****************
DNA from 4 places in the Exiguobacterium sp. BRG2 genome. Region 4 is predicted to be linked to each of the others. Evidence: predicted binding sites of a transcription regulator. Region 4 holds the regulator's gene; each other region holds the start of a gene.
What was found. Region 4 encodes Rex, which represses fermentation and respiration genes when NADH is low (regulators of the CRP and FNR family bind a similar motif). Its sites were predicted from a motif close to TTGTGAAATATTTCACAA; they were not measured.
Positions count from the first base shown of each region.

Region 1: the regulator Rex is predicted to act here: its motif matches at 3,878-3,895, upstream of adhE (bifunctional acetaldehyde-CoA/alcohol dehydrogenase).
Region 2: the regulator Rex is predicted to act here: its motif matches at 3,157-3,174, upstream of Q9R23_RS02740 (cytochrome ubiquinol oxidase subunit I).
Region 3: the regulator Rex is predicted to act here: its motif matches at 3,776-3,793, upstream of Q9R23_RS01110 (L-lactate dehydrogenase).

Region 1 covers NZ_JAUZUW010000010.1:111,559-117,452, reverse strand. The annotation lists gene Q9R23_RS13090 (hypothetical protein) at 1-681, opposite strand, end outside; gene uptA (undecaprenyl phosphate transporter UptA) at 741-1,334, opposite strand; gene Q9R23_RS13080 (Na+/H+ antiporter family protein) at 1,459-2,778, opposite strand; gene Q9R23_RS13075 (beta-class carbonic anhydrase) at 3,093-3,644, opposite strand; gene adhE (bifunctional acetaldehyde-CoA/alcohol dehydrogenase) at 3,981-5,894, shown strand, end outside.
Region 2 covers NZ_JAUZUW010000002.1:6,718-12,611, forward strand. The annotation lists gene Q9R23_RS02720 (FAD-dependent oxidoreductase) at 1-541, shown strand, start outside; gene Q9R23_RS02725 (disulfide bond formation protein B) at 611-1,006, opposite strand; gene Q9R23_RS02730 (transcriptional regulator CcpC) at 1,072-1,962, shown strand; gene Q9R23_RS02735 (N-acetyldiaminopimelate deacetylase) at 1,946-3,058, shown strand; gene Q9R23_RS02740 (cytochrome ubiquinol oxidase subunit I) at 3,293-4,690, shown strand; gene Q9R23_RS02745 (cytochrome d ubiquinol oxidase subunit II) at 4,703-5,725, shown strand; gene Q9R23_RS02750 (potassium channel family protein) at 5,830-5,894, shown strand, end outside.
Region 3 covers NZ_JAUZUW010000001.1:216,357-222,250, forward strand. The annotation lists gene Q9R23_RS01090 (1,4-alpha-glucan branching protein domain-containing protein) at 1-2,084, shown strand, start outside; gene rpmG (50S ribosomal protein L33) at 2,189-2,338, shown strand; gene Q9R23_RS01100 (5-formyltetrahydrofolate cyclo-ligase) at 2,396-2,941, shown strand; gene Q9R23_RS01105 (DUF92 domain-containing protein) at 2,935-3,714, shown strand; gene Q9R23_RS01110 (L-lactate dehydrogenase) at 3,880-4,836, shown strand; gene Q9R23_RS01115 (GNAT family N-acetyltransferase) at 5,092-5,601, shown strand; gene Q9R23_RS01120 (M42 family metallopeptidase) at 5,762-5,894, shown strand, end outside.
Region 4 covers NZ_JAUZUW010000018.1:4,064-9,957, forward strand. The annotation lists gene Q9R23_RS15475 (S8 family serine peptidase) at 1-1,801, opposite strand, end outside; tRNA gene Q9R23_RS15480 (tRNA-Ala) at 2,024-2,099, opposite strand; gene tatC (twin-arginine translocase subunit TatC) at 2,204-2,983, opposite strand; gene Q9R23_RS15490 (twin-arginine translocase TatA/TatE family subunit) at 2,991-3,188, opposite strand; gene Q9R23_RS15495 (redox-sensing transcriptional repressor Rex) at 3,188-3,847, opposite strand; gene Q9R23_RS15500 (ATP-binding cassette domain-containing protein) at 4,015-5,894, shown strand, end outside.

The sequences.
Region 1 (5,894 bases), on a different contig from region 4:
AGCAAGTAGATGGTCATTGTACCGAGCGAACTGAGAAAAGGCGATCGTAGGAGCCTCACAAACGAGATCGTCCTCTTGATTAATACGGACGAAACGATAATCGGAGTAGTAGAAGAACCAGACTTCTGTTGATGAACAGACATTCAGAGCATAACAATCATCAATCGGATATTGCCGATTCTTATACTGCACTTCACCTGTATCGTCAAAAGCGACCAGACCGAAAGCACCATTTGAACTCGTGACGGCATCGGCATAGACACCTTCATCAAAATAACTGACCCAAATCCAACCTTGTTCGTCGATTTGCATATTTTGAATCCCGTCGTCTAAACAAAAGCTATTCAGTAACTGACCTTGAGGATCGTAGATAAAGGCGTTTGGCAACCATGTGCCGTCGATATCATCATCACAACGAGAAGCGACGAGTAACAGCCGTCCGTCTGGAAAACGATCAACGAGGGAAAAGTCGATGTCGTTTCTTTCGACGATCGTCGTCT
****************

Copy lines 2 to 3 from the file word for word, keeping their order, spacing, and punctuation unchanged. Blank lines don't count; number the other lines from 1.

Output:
What was found. Region 4 encodes Rex, which represses fermentation and respiration genes when NADH is low (regulators of the CRP and FNR family bind a similar motif). Its sites were predicted from a motif close to TTGTGAAATATTTCACAA; they were not measured.
Positions count from the first base shown of each region.